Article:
North Central Florida’s biggest lake is vanishing down a sinkhole.

Stretched like a brown patch between Marion and Alachua county, Orange Lake, near Ocala, is famous for its bass fishing and wetlands environment. But now, nature and human influence have created a disquieting trend in Orange Lake, whose shores have spent decades draining down a sinkhole into a depleted Floridan aquifer during droughts.

“My bait and tackle shop has been closed,” said Robert Shidner, owner of South Shore Fish Camp on the lake.

Shidner, who’s owned his camp for the past 15 years, believes Orange Lake’s decreasing water levels are due to sinkholes located along the lake bottom. The sinkholes are directly connected to the Floridan aquifer, which is being continuously drained for human use.

While Orange Lake’s shores have historically shrunk during droughts and refilled when rain is plentiful, the past quarter century have demonstrated extreme water-level drops well below historical trends.

Orange Lake is 12,550 acres in size and an average 5.5 feet deep, but the water level fluctuates an average of two feet annually.

Data from the St. John’s Water Management District, the agency which oversees lake, river and stream management throughout northeast and east central Florida, demonstrates lake levels following rainfall patterns. 

However, in the past quarter century, the lake’s water levels have dipped into extreme lows despite rainfall congruent with historic patterns.

According to the U.S. Geological Survey, when the aquifer’s supply is plentiful and rainfall steady, Orange Lake expands into its normal size, but when the aquifer drops below normal, water from Orange Lake drains into the aquifer to compensate, which lowers lake levels below their natural depth.

The U.S.Geological Survey reported Floridians used about 134 gallons of water per day in 2010. Much of this is drawn from Florida’s aquifers, exasperating water-level problems on the lake.

Dan Canfield, a professor of limnology in UF’s Department of Fisheries and Aquatic Sciences, said he believes Orange Lake will eventually become another Paynes Prairie unless more is done to maintain its water levels.

Officials have tried to isolate and plug Orange Lake’s sinkholes with debris since 1964, but the problem has worsened due to the overall depletion of the aquifer.

In 2003, Marion County officials proposed a way to plug the sinkhole in the lake, but authorities rejected the plan, saying it would interfere with the lake’s natural rhythms.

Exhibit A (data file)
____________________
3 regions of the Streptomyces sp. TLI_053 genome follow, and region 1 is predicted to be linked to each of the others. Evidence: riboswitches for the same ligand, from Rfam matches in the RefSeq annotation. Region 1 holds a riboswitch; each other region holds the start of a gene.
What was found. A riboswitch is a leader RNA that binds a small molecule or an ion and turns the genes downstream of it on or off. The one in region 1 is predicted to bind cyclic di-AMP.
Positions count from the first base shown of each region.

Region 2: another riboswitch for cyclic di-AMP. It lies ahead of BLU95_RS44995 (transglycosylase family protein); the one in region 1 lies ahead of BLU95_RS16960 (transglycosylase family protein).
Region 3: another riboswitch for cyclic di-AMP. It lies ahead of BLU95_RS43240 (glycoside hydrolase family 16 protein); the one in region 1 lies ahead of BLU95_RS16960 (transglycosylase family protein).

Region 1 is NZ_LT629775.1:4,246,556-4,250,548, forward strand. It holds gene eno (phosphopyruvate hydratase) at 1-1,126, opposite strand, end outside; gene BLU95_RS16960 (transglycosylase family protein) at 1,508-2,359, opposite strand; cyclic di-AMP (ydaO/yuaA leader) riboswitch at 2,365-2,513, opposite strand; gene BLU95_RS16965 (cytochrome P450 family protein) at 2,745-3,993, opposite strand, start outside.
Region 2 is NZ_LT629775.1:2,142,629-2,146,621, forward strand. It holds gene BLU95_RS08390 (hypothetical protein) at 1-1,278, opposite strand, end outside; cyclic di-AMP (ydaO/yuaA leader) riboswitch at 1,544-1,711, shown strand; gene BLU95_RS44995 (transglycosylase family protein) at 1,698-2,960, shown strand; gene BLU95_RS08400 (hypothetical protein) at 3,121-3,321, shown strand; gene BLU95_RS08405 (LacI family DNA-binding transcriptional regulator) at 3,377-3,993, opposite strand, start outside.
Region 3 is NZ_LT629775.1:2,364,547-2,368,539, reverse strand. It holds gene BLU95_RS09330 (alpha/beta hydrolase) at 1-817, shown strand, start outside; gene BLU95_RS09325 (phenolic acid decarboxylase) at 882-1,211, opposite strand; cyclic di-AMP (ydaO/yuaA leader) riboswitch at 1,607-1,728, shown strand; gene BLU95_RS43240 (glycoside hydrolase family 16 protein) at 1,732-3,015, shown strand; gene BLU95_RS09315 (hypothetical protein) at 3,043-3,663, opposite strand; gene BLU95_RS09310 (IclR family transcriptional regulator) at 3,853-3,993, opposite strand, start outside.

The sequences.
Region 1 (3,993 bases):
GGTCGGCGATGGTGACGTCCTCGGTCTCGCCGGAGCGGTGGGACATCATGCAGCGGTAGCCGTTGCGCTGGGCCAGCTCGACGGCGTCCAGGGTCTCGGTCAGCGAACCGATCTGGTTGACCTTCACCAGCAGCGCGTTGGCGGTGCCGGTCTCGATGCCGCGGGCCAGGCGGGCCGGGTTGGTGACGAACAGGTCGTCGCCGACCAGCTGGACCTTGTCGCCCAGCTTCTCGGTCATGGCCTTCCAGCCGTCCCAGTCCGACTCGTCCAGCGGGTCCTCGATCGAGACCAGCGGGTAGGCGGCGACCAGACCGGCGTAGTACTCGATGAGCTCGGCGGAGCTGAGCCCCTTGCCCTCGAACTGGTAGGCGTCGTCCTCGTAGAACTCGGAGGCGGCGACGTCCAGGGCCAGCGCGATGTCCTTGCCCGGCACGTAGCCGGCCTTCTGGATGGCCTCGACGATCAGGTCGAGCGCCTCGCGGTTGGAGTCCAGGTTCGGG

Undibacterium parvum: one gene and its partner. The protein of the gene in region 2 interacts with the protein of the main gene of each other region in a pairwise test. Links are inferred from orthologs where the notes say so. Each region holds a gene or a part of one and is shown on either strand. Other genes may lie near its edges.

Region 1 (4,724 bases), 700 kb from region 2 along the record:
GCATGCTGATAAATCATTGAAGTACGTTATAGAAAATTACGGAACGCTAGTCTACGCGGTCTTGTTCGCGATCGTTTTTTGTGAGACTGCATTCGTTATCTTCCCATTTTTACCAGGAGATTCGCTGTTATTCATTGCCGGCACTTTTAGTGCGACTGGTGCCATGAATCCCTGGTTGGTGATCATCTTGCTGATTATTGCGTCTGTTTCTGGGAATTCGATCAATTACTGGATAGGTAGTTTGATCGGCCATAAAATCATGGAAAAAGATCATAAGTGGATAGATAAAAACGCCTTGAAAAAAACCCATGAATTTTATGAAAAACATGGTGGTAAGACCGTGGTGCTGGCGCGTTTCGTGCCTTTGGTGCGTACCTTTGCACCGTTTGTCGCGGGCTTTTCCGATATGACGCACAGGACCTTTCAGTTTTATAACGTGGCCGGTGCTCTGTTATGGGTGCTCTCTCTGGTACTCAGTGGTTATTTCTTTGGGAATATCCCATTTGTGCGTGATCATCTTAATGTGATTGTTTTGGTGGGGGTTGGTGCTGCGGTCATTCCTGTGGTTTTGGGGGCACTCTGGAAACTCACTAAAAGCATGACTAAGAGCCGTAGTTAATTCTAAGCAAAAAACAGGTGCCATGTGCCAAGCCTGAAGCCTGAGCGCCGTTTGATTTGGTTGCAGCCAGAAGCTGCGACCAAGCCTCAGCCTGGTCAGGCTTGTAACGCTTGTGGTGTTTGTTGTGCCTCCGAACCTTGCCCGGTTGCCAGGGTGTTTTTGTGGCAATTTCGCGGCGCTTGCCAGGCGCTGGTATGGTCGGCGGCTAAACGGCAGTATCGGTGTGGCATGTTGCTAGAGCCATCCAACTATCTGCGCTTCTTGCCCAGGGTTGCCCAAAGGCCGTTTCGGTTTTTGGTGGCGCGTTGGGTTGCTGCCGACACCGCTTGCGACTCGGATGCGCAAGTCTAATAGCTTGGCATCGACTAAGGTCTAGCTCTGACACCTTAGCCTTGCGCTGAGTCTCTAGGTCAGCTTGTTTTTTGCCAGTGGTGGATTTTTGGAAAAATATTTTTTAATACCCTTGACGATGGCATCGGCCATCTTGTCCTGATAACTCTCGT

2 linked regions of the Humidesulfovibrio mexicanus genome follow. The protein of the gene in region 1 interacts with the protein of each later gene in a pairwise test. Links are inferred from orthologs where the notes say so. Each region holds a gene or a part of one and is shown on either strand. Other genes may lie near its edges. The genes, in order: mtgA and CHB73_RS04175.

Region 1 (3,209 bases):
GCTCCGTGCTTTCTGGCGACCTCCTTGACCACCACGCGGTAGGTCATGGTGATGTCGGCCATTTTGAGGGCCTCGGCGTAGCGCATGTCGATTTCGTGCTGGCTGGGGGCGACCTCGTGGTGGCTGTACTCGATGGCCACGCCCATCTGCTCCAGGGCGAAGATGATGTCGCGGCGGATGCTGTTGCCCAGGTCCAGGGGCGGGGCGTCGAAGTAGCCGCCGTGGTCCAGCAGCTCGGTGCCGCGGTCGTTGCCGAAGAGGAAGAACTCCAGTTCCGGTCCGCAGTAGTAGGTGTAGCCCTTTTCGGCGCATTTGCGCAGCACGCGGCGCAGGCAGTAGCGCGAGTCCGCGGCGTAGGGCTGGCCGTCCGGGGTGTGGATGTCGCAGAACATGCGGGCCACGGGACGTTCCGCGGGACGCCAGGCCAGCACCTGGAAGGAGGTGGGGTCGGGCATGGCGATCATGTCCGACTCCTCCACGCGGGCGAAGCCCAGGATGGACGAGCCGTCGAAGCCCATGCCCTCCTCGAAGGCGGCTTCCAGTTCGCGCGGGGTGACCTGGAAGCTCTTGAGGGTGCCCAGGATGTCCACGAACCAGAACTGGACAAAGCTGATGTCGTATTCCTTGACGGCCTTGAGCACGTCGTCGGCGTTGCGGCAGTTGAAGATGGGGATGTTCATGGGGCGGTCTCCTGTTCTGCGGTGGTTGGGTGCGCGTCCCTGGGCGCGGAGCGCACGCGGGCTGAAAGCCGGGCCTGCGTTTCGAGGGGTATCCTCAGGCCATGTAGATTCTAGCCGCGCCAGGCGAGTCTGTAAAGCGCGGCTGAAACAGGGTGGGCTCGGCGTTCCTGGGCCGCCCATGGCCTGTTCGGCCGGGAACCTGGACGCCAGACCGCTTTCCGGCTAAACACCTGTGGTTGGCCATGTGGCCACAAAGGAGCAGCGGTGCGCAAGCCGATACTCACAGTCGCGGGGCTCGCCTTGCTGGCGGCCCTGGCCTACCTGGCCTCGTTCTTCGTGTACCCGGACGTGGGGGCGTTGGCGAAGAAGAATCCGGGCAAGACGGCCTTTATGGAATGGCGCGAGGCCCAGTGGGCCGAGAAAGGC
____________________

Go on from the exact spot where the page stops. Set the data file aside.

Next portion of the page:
“Wide fluctuations in water levels are important for long-term maintenance of healthy lake and wetland habitats for fish and wildlife,” said Teresa Monson, a public communications coordinator for the St. Johns River Water Management District.

The lake recently recovered from a six-year drought, during which water levels dropped to the second lowest on record.

Depressed water levels have allowed plant life to grow in dried-up areas of the lake usually covered by water. The foliage floats to the top of the lake and becomes floating islands of mud and vegetation, called tussocks, covering hundreds of acres on the lake’s surface.

These drifting rafts of vegetation, known as tussocks, are obstacles for local fish camps and boating companies. 

Tussocks prevent boats from traversing Orange Lake due to a fear of clogging engine motors.

“Some of them can be up to anywhere from three to 10 feet thick of muck,” Shidner said. “There is roughly 9,500 acres of floating tussocks and islands on Orange Lake due to the years of drought we’ve had.”

The tussocks have compelled local legislators to begin making preliminary plans to clean the surface of the lake by creating a lake management group known as the Orange Creek Basin Interagency Working Group.

While their focus has been primarily on discussing ways to clean the lake’s surface, the plan may only be a short-term solution to the lake’s long-term problems.

[A version of this story ran on page 3 on 6/29/15]

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